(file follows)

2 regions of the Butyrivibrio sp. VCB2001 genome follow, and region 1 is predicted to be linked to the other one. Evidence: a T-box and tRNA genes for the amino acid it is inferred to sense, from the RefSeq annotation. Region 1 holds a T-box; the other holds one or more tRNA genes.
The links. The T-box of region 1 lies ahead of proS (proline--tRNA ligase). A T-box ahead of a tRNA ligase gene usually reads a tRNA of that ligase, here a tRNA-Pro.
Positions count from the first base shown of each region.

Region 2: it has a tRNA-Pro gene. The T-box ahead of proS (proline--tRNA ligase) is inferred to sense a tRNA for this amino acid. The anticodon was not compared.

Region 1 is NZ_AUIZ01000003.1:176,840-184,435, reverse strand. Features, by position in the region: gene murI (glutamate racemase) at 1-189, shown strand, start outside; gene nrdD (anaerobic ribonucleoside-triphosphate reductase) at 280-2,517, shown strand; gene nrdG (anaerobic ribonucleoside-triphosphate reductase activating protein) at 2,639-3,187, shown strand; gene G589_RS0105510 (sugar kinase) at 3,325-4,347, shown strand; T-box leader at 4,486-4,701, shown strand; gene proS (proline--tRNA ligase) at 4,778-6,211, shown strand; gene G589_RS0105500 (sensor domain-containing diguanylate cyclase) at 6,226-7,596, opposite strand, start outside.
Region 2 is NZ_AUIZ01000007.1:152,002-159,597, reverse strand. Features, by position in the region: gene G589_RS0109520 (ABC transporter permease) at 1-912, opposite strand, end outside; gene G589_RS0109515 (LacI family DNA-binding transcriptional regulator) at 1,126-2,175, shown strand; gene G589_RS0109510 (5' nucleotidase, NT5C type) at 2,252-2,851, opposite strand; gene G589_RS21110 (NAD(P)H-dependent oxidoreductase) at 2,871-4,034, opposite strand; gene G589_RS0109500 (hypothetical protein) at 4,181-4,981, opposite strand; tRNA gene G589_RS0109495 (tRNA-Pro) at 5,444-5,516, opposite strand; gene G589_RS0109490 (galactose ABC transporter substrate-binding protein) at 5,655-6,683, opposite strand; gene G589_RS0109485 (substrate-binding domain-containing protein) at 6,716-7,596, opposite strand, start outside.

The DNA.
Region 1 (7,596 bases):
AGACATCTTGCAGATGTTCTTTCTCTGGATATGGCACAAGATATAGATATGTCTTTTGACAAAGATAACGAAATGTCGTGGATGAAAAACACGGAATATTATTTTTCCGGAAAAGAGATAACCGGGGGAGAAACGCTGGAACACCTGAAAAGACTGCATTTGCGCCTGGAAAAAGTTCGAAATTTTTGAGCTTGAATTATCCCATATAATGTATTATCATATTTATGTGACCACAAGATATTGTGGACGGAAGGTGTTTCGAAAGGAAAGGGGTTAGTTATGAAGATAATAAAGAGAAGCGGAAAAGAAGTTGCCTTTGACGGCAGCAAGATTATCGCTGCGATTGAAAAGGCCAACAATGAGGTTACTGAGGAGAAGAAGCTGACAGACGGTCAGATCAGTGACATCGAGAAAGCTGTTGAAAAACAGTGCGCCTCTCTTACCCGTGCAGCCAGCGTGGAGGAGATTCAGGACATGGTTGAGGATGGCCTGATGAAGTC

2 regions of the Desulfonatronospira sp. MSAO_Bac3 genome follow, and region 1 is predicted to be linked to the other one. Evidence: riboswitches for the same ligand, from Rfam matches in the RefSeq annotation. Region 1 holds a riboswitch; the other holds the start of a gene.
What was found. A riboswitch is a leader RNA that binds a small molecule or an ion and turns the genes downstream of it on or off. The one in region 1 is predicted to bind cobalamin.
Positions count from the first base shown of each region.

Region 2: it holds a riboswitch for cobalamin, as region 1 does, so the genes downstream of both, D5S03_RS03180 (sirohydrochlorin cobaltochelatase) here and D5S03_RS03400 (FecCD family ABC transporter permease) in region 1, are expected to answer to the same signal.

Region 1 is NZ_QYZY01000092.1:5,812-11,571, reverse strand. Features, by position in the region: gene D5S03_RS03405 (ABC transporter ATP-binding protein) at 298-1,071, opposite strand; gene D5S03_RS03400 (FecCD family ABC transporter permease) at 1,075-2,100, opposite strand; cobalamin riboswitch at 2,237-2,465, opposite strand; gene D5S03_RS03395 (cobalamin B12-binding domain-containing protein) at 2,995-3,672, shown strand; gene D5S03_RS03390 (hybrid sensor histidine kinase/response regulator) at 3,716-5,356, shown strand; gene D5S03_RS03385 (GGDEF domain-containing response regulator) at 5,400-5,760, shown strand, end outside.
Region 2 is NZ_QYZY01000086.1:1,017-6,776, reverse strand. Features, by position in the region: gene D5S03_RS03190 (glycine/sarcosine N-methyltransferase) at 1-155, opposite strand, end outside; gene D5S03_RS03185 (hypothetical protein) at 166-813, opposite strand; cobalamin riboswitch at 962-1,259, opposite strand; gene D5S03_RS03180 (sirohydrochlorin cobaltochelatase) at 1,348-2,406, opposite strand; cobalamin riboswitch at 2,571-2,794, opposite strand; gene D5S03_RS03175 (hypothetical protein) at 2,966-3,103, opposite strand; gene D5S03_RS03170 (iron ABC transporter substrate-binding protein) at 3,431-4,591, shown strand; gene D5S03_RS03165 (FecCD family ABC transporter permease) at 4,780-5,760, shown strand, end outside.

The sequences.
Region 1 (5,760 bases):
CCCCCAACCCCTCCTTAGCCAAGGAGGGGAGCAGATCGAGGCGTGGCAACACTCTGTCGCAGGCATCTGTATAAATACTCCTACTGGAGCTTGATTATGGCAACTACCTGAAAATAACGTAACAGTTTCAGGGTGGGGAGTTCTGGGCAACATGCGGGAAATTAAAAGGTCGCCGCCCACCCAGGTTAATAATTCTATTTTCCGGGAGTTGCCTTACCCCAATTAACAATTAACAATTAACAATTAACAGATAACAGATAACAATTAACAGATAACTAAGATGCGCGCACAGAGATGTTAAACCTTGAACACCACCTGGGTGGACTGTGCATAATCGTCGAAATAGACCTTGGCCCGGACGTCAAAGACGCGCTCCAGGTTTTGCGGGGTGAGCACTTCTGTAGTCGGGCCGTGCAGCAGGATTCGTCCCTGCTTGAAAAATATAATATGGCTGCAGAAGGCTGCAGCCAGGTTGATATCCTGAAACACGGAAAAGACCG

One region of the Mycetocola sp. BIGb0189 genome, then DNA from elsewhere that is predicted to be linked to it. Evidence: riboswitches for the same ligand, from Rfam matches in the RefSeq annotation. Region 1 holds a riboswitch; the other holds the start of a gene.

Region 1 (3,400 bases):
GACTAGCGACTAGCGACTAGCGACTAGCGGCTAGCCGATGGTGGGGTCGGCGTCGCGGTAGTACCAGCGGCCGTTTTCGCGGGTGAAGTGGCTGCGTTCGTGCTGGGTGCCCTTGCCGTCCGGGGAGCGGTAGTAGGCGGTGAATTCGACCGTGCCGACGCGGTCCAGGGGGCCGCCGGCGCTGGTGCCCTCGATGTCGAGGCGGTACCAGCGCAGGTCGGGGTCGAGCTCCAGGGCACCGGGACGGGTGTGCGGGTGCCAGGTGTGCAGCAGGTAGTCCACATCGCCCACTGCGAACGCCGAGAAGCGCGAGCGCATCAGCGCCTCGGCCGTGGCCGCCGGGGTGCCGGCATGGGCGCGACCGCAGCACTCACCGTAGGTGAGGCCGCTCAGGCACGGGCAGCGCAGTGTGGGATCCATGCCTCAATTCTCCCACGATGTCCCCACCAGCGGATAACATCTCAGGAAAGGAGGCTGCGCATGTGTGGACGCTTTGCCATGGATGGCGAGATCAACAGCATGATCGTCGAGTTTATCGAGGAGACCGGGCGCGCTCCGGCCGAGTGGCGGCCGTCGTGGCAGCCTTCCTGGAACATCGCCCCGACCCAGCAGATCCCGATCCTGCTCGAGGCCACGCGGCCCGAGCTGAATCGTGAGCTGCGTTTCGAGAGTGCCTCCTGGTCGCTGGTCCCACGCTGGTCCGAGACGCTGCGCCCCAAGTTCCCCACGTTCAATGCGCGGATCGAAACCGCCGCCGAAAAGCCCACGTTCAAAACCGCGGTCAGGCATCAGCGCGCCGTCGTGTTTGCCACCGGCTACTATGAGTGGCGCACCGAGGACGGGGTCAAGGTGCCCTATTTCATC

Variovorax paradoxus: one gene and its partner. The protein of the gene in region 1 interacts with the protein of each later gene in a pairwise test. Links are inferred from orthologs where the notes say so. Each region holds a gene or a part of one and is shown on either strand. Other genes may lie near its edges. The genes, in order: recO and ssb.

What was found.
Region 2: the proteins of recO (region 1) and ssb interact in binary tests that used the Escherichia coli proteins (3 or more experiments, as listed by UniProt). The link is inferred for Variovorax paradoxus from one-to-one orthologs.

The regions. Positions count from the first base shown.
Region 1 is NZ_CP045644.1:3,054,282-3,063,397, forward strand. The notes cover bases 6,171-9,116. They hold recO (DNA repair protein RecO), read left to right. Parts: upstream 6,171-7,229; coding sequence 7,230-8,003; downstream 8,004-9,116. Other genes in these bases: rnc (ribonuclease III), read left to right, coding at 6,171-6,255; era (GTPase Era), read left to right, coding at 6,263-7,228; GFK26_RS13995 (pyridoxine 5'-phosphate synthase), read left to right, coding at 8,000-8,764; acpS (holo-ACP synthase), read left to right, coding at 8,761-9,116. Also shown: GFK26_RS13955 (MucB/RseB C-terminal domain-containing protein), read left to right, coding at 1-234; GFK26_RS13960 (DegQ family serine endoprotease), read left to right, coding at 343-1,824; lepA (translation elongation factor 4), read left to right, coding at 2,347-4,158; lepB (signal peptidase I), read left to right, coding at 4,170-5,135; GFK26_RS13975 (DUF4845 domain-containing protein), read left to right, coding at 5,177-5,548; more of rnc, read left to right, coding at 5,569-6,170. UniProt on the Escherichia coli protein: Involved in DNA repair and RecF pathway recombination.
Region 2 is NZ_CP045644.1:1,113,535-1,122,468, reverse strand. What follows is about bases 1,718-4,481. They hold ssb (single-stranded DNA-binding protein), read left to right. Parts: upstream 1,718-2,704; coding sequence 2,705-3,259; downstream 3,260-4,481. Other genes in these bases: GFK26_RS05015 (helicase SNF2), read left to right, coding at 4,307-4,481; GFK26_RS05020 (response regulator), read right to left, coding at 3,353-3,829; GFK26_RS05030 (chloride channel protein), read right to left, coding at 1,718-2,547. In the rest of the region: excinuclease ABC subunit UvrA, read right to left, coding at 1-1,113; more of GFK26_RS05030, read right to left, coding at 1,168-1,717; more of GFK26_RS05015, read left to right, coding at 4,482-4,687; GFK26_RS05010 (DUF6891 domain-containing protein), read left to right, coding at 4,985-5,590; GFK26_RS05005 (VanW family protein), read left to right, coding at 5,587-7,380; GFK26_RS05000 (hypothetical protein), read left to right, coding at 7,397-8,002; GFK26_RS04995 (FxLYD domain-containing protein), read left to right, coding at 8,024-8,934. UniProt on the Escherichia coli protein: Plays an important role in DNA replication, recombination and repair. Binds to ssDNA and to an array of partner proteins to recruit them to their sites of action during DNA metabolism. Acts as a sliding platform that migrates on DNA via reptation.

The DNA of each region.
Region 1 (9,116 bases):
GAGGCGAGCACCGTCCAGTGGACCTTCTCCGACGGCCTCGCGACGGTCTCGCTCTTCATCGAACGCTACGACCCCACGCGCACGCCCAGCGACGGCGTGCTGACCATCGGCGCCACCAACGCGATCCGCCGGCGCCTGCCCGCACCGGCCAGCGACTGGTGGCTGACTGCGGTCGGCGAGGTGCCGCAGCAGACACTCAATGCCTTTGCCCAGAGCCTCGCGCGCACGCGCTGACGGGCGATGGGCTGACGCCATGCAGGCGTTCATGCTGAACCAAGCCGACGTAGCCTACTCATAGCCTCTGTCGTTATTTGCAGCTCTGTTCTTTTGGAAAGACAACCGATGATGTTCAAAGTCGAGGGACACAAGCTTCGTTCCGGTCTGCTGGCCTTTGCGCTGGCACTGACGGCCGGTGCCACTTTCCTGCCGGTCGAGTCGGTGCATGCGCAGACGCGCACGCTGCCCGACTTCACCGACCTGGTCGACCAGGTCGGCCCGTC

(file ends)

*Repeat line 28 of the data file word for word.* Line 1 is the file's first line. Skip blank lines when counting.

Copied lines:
The DNA of each region.